Home Sweet Home

[It is useless to read the following before my review of The Tree of Life, The Imaginary Family of Terrence Malick.]

This post was to be published after my review of To the Wonder. So, why this hurry? I am not going to write something about this last film under impulse. To start entering a film by Malick you have at least to watch it several times; describe everything on paper; let some time pass; watch his whole work again; while doing this, watch many films and read a lot, so you can explore several possibilities of interpretation and avoid erroneous impressions. Note I only did this with Badlands, The Thin Red Line and The Tree of Life, and I am still far from having identified all the allusions in them. I know where to search in order to continue solving their puzzle, though. If I had some free time (I have not) I could advance a lot in Badlands, especially. It has a strong generational mark that makes things a lot easier.
This said, why to publish something that touches To the Wonder right now? Well, it deals with a single detail, the presence of Mont Saint-Michel, from which, apparently, the film takes its title. But for the review will wait an appreciation of the motif of the steps (“on montait les marches, à la Merveille”), the plays in the quicksand and other details. La Merveille/The Wonder is a XIII century structure that includes the cloister of Mont Sant-Michel. The name is also applied to the whole thing.
I want to give you a clue to make a sense of it from your first viewing. The review will take a long time, this is only an appetizer. About the love story, in what concerns Marina, without suggesting it all resumes to them, I will only say that it seems to be a (really) good idea to watch the films of Jean-Luc Godard. As for Jane, what do you say? I have not worked on the problem yet. I think I will start by watching The Misfits again. Maybe it is not that but we have to start somewhere, right? 

This was in the last post, but I brought it to this one. Sounds like an exotic love story, no? (Below, Je vous salue, Marie)

By the way, something obvious: you can never say you have really seen a film if you haven’t seen it in a movie theater. You understand this when you have the opportunity of watching in a theater a film you have seen in your home 30 times or so. Television (not to speak of pcs) is fine to study a work or when there is nothing else available. But the experience of the movie theater is what we talk about when we talk about cinema around here. Note that Terrence Malick is worried about the quality of this experience, as he wrote a letter with precise instructions to the projectionists screening his The Tree of Life. He would not have fell in love with Madeleine if he had watched Vertigo on youtub…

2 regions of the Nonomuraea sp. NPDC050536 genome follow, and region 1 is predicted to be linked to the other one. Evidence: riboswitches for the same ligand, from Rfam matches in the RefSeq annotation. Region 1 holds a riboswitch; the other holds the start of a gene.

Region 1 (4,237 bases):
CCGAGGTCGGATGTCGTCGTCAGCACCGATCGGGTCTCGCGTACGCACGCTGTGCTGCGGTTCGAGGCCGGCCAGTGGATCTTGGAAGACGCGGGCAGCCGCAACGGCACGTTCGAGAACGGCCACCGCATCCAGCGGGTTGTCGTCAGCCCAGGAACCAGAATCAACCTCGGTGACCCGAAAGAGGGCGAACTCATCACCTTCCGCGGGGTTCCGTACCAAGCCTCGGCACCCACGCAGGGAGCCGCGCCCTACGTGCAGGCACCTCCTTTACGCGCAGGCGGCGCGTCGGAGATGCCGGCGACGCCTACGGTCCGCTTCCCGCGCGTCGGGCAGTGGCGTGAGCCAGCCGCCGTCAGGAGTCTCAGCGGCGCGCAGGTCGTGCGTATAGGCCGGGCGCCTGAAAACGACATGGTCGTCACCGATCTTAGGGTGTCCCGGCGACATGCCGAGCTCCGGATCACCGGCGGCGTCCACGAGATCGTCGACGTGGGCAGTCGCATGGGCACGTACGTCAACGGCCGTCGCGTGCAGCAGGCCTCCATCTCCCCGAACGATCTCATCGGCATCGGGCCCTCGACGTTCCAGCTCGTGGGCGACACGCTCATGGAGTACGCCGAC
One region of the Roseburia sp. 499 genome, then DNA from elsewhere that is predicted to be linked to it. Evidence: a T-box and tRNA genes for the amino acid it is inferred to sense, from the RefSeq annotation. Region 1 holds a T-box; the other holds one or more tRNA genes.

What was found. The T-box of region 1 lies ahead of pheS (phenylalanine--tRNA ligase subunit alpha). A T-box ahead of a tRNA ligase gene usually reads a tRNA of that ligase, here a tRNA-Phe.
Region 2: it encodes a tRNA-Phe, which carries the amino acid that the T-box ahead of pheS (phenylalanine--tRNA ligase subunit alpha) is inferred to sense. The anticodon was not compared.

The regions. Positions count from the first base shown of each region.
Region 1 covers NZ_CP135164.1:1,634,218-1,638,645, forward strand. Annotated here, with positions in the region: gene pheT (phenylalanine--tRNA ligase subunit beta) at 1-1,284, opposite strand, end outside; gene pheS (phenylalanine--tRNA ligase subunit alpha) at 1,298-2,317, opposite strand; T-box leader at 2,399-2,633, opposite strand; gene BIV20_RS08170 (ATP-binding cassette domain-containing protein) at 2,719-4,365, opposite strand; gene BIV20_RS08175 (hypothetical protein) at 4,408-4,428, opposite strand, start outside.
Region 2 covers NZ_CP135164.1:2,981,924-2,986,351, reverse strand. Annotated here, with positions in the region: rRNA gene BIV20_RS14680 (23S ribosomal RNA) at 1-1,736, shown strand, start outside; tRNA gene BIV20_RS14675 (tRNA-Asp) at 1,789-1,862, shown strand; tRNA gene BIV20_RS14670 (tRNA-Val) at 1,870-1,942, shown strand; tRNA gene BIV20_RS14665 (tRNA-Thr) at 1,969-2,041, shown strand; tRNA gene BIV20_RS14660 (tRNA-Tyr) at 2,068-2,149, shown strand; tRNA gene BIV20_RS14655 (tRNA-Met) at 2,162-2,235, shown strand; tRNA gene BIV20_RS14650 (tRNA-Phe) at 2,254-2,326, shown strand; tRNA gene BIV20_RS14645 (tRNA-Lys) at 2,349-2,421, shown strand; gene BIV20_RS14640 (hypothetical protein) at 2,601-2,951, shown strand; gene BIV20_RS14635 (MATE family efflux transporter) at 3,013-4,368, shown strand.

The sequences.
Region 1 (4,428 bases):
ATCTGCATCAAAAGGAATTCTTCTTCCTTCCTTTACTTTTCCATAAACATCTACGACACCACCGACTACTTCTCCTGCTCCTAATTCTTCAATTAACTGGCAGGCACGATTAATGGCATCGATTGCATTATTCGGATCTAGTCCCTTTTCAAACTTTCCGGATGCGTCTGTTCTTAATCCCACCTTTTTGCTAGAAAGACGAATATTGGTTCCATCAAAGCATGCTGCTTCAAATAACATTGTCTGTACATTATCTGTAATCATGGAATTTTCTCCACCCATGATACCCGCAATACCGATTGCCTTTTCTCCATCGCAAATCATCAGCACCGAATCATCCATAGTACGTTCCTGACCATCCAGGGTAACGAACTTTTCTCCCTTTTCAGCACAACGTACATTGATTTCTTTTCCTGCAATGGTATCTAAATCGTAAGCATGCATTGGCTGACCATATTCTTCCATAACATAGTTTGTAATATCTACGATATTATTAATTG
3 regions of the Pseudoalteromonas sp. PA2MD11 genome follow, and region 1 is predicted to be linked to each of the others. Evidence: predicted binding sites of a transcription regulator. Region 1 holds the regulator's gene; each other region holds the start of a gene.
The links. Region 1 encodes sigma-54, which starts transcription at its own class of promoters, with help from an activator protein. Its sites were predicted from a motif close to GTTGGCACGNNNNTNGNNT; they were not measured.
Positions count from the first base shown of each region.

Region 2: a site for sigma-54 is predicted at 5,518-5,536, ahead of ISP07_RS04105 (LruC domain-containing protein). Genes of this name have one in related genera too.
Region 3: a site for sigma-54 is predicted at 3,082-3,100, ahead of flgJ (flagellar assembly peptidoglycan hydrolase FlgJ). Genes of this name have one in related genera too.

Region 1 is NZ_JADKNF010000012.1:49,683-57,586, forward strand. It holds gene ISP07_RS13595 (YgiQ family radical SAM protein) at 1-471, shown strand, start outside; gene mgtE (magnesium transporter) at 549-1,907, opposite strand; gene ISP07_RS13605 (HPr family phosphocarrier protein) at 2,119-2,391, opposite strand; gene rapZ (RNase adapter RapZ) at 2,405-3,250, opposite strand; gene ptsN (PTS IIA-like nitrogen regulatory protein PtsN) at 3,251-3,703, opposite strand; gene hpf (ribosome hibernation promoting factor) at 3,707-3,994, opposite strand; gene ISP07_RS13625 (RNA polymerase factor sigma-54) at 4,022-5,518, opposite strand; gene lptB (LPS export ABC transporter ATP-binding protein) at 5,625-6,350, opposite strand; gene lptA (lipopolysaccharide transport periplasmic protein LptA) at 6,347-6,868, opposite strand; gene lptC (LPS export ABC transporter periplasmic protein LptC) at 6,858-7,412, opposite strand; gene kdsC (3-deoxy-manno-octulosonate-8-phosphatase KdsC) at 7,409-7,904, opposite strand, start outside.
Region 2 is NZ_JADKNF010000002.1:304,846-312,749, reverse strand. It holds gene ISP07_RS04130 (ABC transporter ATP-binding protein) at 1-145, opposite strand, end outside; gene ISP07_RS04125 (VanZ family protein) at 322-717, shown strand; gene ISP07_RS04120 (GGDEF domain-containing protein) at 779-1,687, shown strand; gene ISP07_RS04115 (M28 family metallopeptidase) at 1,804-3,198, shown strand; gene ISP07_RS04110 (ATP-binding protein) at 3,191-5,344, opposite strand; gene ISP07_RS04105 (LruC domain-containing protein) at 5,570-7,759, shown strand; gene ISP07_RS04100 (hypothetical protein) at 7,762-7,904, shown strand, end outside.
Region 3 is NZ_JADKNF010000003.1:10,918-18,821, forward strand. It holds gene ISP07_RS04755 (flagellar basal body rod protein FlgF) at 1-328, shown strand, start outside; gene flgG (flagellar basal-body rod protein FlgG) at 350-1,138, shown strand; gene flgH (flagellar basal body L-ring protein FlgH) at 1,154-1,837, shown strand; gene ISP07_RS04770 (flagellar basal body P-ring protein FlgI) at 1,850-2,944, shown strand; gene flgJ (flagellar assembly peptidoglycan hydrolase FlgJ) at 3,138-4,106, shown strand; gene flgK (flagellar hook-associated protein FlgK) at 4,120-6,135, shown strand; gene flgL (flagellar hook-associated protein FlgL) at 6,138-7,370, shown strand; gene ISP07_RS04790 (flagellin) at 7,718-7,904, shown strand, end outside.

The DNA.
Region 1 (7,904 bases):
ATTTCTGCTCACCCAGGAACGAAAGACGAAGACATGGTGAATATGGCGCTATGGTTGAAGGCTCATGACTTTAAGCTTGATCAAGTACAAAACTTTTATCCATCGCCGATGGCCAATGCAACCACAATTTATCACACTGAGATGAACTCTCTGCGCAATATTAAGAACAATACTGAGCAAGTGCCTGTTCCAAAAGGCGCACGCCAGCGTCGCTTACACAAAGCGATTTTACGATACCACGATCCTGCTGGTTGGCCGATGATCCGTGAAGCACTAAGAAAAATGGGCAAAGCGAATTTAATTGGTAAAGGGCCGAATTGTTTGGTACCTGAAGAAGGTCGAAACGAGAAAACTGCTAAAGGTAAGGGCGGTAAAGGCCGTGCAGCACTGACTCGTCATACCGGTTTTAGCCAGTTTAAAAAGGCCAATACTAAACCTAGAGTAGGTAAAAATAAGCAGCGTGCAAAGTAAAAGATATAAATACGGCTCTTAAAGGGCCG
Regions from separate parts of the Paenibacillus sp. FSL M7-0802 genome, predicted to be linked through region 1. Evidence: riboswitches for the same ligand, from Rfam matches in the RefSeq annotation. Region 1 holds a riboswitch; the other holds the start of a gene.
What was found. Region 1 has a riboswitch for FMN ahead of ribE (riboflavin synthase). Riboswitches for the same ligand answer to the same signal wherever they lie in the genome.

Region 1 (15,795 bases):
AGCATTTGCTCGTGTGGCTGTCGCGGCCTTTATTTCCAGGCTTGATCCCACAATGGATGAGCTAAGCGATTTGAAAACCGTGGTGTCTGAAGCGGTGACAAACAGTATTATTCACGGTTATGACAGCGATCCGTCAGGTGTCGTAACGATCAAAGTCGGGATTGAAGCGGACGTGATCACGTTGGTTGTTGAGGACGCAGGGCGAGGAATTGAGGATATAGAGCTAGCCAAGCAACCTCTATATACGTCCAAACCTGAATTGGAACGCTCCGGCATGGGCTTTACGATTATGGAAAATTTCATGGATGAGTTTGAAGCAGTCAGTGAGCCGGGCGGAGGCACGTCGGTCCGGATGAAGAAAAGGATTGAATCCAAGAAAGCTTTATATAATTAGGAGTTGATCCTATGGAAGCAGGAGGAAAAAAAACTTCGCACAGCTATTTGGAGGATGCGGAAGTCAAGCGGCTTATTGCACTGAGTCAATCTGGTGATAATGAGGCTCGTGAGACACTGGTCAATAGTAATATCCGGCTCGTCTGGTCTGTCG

Chose a big place. This is a Wagnerian artist. Badlands plays well in a more intimate room, but for the rest, 1000 seats or more (I know, maybe it is asking too much).
Paula: You mean, you have the feeling that you’ve known me before?
Charles Rainier: I had, for a moment.”
(Random Harvest)

“Now you collected me, havent you?” (The Collector)
Man accumulates things somehow important to him (naturalia, artificialia) since prehistoric periods. It is one of the most pervasive and important human activities. To some forms of accumulation we call collecting. Malick is definitely a collector.

The fetishist as a collector. (Diary of a Chambermaid)
And the solitary collector of families (Conversation Piece) 

The collector of romantic architectural dreams (Ludwig). Terry reminds me of him.
Why the Tree was an oak? To Kill a Mockingbird.

There is clearly an idea of collection at work in Badlands. It is explicit. Kit and Holly gather “little tokens and things”, their collection of happy memories in the realm of celluloid, of those films where they were happy, loved and dyed together. Malick’s work is the house he built to store these memories. His home is also that, a special art of memory.
A fine example, because it is intended as such. A transparent mise en abyme. Mother floating, then some seaweed. Next, the architect touching herbs in the garden of the building where he works. It is an as clear as possible representation of Malick’s “art of memory”. Reverse it. Imagine someone longing for his love. In Malick’s case, his love is the land of the cinema. During his lunch time, the touch of some ordinary herbs reminds him of the loved object, Solaris. That’s why he “collects” the seaweed. He keeps something that can activate the memory of Tarkovsky and places it next to his floating mother.

So, you have to imagine someone who, for example, is admiring Mont Saint-Michel, and starts asking himself: You know what this merveille looks like? You know, don’t you? I’ll kiss your ass if this merveille doesn’t look like ******!

But what he created to house that collection is not a museum where he can solemnly admire the cinema he loves. The architect is also longing for his film, his “Vertigo project”. This is more like a playroom, as he uses his treasures to play, to make the films themselves. And it is a spiral. Vertigo’s spiral. In that spiral the past is past no more and really becomes the film of his life.